Following reports earlier this week that the Foreign Secretary Dominic Raab and the International Trade Secretary Liz Truss were introducing a bill in the House of Commons on the Uyghur issue, Raab made a lengthy statement “on the situation in Xinjiang and the Government’s response” by saying that “the nature and conditions of detention violate basic standards of human rights, and at their worst amount to torture and inhumane and degrading treatment”.
In a speech delivered in the House of Commons on Tuesday, the Conservative Cabinet minister and MP for Esher and Walton said:
The evidence of the scale and the severity of the human rights violations being perpetrated in Xinjiang against the Uyghur Muslims is now far-reaching, and it paints a truly harrowing picture.
– the extra-judicial detention of over a million Uyghurs and other minorities in political re-education camps
– extensive and invasive surveillance targeting minorities
– systematic restrictions on Uyghur culture, education and indeed the practice of Islam, and the widespread use of forced labour.
The nature and conditions of detention violate basic standards of human rights, and at their worst amount to torture and inhumane and degrading treatment. Alongside widespread reports of the forced sterilisation of Uyghur women.
Together with the statement, the Government announced trade measures to prevent British organisations from profiting from, or being complicit in, the human rights violations in Xinjiang.
“The UK Government is announcing a review into which UK products can be exported to Xinjiang and the introduction of financial penalties for businesses that do not comply with the Modern Slavery Act. Further measures include increasing support for UK public bodies to exclude businesses complicit in human rights violations from their supply chains. Together these measures will help UK organisations ensure that they are not contributing to the abuse of the Uyghur Muslims in Xinjiang.”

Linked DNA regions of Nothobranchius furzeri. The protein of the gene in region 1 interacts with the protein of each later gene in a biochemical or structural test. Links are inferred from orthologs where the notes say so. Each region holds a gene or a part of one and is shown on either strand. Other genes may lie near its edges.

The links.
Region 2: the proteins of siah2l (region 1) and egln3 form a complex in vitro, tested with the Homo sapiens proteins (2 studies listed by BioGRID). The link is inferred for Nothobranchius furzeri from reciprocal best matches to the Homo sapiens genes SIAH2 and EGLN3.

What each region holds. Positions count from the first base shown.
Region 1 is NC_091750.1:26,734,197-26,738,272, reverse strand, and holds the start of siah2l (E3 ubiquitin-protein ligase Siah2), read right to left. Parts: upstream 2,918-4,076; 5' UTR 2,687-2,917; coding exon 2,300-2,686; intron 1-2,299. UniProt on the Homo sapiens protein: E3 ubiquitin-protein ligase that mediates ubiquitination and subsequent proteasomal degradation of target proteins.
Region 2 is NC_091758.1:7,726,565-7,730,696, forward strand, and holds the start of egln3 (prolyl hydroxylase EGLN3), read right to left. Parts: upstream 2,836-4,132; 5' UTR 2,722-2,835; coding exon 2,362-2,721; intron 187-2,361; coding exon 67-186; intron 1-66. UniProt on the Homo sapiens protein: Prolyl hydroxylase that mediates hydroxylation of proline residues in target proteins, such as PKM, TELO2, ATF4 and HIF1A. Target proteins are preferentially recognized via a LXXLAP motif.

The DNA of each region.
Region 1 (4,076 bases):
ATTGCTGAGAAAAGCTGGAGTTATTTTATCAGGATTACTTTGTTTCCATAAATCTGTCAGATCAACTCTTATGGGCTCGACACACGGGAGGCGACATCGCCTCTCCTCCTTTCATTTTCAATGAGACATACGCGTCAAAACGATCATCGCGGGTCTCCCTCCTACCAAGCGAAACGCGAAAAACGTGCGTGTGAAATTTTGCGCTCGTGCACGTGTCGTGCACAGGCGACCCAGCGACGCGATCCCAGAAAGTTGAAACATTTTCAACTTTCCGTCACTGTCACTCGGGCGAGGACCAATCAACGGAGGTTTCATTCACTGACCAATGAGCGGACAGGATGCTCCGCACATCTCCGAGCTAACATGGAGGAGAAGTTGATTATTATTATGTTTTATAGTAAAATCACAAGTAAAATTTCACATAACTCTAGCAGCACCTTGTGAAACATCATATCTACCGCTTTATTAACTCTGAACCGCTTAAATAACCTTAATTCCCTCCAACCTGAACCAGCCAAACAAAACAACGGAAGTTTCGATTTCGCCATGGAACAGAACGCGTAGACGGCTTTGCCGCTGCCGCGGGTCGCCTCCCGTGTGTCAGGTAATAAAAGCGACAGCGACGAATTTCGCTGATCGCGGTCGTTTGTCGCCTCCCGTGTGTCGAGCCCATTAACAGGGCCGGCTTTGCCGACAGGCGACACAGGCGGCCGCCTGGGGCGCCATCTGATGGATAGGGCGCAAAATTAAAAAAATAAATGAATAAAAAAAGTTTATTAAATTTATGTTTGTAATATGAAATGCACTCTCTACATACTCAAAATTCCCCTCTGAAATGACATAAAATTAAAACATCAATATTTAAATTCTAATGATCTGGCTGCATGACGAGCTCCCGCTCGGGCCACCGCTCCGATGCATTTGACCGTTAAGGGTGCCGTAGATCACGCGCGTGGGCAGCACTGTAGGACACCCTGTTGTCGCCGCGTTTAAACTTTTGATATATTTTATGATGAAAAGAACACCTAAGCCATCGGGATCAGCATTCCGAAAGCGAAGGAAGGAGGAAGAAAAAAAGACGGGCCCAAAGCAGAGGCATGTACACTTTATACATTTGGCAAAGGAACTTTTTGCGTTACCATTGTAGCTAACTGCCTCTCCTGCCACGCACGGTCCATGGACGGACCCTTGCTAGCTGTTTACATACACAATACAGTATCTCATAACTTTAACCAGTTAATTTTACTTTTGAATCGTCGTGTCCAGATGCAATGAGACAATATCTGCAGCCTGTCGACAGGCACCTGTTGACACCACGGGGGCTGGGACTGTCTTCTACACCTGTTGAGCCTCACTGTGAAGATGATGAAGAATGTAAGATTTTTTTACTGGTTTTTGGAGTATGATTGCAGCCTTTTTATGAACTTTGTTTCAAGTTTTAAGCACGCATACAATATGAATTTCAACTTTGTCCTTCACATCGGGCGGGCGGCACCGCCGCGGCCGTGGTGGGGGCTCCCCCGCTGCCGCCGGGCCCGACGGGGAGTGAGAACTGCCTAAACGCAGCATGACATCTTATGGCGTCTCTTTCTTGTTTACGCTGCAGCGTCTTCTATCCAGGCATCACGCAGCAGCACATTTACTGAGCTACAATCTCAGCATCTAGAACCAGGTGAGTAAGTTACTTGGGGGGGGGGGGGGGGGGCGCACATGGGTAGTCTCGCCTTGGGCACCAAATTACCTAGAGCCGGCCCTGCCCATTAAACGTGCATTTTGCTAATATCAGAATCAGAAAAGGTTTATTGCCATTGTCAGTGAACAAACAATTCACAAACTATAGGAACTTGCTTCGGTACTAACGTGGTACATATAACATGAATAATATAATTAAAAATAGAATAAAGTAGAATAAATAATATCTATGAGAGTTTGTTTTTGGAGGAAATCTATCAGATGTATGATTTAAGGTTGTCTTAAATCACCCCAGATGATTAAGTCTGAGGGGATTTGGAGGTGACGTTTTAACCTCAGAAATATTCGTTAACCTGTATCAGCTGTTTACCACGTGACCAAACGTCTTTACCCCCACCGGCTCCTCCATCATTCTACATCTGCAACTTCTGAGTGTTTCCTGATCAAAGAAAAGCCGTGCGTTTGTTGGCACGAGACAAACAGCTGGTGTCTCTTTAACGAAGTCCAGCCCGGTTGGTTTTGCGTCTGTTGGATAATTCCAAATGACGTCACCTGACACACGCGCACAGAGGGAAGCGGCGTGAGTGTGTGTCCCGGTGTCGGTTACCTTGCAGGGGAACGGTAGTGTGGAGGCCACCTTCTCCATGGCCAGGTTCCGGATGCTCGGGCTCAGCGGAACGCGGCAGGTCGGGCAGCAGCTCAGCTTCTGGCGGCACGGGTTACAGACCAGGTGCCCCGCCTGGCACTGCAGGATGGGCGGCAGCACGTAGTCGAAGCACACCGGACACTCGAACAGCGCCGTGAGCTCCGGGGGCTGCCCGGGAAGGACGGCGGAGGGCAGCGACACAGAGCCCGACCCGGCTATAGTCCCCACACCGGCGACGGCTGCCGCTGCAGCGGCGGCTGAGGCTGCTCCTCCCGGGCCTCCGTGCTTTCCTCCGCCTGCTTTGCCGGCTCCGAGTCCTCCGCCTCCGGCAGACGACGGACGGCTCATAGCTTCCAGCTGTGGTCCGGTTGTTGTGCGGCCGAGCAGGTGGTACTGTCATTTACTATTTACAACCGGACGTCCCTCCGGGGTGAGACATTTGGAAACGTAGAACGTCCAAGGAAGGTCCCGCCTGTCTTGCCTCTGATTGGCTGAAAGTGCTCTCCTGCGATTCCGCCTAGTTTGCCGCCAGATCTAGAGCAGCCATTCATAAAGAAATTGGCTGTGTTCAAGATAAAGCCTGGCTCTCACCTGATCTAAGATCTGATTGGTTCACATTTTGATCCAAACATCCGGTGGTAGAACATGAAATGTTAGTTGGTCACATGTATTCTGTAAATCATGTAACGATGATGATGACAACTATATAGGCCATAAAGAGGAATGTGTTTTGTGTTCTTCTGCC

— Foreign, Commonwealth & Development Office (@FCDOGovUK) January 13, 2021
While the statement and legislation is welcomed, some are arguing that the Government is all talk and no action, with shadow Foreign Secretary Lisa Nandy saying it “amounted to tinkering around the edges”.
Nandy argued that countries such as France had already taken greater steps in addressing the Chinese human rights crisis. Since July 2020, France has been surprisingly firm in its consistent calls for the Chinese Communist Party leadership to shut down Xinjiang’s detention centres and return to the Uyghurs their inalienable human rights.
In a September press briefing, a spokeswoman for the French Ministry for Europe and Foreign Affairs responded to a reporter’s question on the French government seeking international observers to be allowed entry into Xinjiang to objectively document the true situation on the ground:
“Indeed, we along with our EU partners have spoken out repeatedly to strongly condemn this unacceptable situation. We have called for the closing of the internment camps in Xinjiang and the dispatch of an international mission of independent observers under the supervision of UN High Commissioner for Human Rights Michelle Bachelet to investigate on the ground and report objectively on the facts. President Macron reiterated our demand during his speech before the UN General Assembly this week. France will remain active in this regard, both in its bilateral contacts with Chinese officials and within the UN, notably before the Human Rights Council. It will continue to support this demand ahead of the upcoming EU-China dialogue on human rights, scheduled to be held by the end of the year.”
Raab’s statement also covered this point of seeking China’s permission for the UN and other world bodies to send in experts. However, in a show of frustration, Raab said:
“China cannot simply refuse all access to those trusted third-party bodies who could verify the facts, and at the same time maintain a position of credible denial.” 
Other Cabinet members, including the Home Secretary Priti Patel, commented on the new business measures, saying that “businesses and public bodies must be more vigilant than ever before and ensure they are not inadvertently allowing forced labour in their supply chains.”